How to Take Better Cell Phone Photos at Night – KobraTech
How to Take Better Cell Phone Photos at Night

How to Take Better Cell Phone Photos at Night

Sometimes the greatest photo opportunities come in the dark. When the sun goes down, or you are in a darkly lit space, it can be very difficult to nail the perfect shot. From washed-out photos with unreadable detail to blurry messes, the struggle is definitely real.

But with a little patience, a little practice, and the following tips, you can find your way to taking better cell phone photos at night and take your photography game to the next level.

1) Use an app for long exposure

When using a traditional film or digital camera, you have the ability to control your shutter speed. By slowing the shutter speed and creating a longer exposure, you allow more light to enter and can create a better photo in low light situations. Android and iOS both offer a variety of photography apps that allow you to control these settings. Some of these apps even have a dedicated ‘night mode’ option so take a look at what’s and see which one will best suit your needs.

2) Keep the camera still

Camera movement is the enemy of low light photos. Any movement at all can cause the image to blur and this is compounded when using a long exposure. Using a tripod is the most effective way to create stability for your cell phone camera. While it may not always be ideal to lug around a big, traditional tripod, smaller, more convenient and compact options are available. A tripod with a wireless remote option will give you an extra layer of stability by allowing you to set up your shot and snap the photo without having to touch the phone at all!

3) Take advantage of backlighting

Sometimes you will find the darkness can help you create the most stunning effects. A light source located behind your subject will create a stark contrast and give you a silhouette that stands out against the background. You may have to position yourself a few times to get the effect you want but the effort is more than worth it.

4) Use your flash

How to Take Better Cell Phone Photos at Night - KobraTech Blogs

Using your flash in a low light scenario is a bit tricky. If you are trying to capture something that is far away from you, the flash will only create a fuzzy foreground and your actual subject will be too dark to read. If you are shooting something up close, the flash will bleach it and wash it out. The flash is best for subjects at a medium distance. Flashes are not a perfect solution to your lighting troubles but they can help you create some interesting effects. Because they can be really bright and cause a flatness in your images, you can try softening the flash by placing a tissue over it or applying a color filter during your editing process.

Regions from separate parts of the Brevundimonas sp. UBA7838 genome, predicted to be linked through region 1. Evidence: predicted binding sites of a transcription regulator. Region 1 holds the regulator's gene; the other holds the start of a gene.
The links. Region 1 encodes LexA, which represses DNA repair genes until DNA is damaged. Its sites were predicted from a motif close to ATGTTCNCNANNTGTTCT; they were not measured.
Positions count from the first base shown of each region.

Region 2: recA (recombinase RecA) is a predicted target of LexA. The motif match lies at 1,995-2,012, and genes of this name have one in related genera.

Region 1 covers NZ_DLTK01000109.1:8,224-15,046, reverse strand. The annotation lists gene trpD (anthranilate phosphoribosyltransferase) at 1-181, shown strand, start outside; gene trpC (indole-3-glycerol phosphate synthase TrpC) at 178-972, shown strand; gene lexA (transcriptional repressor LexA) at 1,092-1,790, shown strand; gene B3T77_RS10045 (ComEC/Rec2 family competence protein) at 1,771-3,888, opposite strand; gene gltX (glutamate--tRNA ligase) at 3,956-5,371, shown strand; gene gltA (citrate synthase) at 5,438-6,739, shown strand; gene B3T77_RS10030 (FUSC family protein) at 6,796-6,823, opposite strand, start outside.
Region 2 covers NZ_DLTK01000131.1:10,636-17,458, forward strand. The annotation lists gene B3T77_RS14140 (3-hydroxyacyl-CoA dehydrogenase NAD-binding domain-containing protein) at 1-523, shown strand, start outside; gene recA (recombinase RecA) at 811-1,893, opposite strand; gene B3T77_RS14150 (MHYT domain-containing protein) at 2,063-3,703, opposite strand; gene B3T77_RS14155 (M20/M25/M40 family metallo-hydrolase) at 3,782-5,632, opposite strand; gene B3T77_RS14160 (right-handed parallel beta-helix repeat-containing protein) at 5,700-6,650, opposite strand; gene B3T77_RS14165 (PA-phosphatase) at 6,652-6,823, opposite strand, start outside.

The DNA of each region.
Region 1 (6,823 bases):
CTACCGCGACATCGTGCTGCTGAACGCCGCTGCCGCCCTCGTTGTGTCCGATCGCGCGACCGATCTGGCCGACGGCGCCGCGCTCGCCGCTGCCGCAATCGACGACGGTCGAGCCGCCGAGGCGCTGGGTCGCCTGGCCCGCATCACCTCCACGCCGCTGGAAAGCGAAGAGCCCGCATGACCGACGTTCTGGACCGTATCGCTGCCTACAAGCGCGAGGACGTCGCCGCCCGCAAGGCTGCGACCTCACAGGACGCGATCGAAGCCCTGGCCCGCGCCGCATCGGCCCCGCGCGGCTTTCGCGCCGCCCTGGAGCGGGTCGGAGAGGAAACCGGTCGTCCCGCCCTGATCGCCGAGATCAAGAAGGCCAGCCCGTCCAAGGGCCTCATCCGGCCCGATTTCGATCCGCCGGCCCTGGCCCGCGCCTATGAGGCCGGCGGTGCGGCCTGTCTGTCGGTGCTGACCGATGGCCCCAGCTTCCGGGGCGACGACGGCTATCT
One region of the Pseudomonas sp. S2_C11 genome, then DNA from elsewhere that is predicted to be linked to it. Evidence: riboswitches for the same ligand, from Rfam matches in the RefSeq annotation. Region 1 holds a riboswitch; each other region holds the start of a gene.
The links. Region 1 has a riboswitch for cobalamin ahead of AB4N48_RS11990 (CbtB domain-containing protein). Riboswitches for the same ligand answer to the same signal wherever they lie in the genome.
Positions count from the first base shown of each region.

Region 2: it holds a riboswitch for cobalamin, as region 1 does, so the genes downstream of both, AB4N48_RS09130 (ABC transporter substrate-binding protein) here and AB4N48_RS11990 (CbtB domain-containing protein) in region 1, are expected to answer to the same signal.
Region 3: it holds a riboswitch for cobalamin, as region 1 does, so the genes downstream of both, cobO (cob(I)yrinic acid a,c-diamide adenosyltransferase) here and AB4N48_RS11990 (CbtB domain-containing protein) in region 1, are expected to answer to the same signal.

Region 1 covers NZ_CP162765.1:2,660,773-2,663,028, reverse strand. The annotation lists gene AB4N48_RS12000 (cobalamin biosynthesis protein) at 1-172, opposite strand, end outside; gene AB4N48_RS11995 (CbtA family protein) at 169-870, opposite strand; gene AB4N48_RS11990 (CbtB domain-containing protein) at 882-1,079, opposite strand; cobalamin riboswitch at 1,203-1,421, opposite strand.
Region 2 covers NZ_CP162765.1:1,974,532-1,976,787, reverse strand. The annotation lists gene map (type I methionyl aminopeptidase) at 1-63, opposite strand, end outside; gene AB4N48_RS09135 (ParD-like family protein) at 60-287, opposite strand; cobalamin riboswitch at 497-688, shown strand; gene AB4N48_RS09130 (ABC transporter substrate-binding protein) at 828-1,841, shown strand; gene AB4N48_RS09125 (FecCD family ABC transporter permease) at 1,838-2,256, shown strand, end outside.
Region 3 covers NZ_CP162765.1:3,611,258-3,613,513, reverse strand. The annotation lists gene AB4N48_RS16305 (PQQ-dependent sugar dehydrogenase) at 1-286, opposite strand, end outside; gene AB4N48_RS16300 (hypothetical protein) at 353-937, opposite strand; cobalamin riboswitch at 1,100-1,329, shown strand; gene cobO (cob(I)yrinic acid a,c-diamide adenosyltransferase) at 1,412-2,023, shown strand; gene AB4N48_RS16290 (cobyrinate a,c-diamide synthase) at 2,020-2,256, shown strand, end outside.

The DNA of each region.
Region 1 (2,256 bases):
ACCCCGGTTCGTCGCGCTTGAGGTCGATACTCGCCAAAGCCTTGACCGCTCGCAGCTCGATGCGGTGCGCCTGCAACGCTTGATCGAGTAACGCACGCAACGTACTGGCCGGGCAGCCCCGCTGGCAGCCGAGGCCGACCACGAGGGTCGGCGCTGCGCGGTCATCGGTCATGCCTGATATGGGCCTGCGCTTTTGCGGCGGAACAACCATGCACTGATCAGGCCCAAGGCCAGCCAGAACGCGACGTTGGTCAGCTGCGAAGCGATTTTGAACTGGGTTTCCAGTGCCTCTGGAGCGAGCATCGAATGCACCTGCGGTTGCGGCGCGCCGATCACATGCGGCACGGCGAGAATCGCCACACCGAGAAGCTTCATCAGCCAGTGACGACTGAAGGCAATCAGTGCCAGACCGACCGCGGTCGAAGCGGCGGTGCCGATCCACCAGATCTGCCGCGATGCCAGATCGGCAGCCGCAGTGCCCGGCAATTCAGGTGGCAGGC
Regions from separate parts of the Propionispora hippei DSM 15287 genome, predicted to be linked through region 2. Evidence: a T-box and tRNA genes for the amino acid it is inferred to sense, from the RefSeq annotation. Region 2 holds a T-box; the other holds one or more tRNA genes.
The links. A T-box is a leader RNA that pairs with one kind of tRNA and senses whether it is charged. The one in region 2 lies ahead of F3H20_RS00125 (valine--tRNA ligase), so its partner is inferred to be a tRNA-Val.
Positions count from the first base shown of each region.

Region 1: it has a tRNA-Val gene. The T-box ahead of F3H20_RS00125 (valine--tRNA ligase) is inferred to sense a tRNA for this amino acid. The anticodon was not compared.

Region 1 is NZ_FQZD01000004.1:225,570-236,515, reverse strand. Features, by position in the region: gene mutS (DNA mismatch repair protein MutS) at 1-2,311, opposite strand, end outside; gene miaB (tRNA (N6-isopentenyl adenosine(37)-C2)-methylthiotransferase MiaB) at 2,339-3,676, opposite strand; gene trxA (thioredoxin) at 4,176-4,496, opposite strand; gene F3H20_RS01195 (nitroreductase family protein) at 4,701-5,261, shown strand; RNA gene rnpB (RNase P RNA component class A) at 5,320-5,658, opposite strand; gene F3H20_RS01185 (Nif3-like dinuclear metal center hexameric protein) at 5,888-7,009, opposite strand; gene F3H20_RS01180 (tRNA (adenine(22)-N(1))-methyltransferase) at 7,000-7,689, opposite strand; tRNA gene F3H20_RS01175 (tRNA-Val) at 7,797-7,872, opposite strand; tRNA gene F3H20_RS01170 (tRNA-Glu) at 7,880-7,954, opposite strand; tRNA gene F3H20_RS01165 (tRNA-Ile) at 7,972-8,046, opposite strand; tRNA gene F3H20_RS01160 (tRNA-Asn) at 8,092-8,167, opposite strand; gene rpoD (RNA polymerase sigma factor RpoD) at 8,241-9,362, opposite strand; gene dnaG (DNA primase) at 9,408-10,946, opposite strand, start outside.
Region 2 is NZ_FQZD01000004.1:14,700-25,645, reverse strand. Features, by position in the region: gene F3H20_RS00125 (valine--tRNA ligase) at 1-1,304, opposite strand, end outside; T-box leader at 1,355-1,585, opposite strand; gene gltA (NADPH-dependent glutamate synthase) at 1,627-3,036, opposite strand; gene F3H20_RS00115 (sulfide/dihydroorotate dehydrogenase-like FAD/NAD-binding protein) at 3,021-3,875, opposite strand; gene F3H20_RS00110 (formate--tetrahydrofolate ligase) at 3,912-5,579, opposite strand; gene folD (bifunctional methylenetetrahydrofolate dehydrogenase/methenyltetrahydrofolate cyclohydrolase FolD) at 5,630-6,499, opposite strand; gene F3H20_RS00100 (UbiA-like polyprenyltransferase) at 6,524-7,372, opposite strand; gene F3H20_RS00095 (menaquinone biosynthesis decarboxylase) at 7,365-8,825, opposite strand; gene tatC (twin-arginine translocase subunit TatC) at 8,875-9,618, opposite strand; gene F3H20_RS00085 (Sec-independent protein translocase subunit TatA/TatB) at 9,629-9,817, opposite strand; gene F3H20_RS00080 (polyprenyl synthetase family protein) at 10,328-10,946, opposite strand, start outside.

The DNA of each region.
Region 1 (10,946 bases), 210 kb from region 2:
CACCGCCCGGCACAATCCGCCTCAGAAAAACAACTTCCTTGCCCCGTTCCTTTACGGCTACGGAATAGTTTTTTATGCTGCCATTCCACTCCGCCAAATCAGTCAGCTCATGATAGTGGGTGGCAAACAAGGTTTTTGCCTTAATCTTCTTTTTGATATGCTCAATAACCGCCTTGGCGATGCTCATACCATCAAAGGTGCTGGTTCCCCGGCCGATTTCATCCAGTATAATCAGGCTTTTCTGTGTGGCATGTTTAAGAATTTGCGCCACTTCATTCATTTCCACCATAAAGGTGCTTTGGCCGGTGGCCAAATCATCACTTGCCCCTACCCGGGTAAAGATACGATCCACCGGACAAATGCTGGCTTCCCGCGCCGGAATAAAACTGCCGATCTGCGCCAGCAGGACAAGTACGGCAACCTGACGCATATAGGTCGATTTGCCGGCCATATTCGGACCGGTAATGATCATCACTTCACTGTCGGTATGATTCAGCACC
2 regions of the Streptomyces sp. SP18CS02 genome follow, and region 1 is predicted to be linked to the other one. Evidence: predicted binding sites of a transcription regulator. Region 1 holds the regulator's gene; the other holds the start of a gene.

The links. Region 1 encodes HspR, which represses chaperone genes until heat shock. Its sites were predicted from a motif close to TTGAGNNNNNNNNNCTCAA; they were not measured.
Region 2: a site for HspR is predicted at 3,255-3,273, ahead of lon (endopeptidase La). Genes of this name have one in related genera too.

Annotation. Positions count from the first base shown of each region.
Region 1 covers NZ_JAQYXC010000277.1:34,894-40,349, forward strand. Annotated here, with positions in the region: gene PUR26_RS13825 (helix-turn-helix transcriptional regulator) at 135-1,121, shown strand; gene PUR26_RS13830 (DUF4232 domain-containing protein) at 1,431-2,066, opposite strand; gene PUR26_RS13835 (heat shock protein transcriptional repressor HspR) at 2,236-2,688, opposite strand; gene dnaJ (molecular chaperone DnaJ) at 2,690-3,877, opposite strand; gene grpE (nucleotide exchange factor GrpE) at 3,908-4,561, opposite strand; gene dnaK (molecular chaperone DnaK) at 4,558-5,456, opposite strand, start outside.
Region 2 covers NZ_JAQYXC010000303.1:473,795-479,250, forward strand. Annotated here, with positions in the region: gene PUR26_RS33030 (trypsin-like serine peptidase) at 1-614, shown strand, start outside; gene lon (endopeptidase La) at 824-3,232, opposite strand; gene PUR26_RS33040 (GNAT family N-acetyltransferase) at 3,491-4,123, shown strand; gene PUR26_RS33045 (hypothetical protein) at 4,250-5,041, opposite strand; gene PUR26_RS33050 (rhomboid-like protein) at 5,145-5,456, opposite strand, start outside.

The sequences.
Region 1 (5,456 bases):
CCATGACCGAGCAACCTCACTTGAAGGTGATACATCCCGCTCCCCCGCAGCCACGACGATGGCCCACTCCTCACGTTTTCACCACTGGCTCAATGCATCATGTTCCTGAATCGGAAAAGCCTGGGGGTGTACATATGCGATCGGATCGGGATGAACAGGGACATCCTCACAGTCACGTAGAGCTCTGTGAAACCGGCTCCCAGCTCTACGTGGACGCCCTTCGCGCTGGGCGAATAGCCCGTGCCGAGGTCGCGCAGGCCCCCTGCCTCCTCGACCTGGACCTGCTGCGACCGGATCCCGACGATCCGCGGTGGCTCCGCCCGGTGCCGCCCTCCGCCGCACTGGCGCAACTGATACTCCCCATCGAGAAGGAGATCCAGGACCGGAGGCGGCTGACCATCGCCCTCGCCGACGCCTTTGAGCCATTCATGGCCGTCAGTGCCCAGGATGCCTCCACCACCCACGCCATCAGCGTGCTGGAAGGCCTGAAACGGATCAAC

5) Use an outside light source

For the best photo, take advantage of external light sources. This could mean being resourceful. Flashlights, car headlights, lamps, street lights, and signs can all help you light things up the right way. To make sure you always have the best available external light, consider picking up a light ring for your phone. Easy to use and portable, ring lights give you a greater amount of control by providing different brightness options.

6) Use HDR on a limited basis

HDR is a wonderful tool for creating clear and beautiful shots. Most cell phones have a built-in HDR mode. It works by taking several photos in rapid succession using different exposures and then combines them into a single photo with the best dynamic range. It gives you detail in the dark areas without overexposing the bright ones. Unfortunately, in low light situations, HDR often produces a blurry image. Again, it can work for you so do not be afraid to play around. For best results use HDR along with a tripod. The more stable the camera stays, the better the shot.

7) Edit the image

How to Take Better Cell Phone Photos at Night - KobraTech Blogs

Exposure and contrast are everything in low light photography. If you cannot control them when you are snapping the photo, adjusting them with editing software can really make a difference. Applying standard filters is good but for a real stand out image, it is best to do the editing yourself. If you do not want to invest in expensive desktop software, there are lots of available apps for you to use directly on your cell phone. One of the coolest things about editing your photos is that you can turn perceived flaws into assets. If you are lacking the right color contrasts, try adjusting the image to black and white. You may find this creates a better play between the shadows and the light source. If your photos are grainy, they may come to life when you adjust color saturation and brightness. Again, do not be afraid to experiment, you never know what you might find when you do!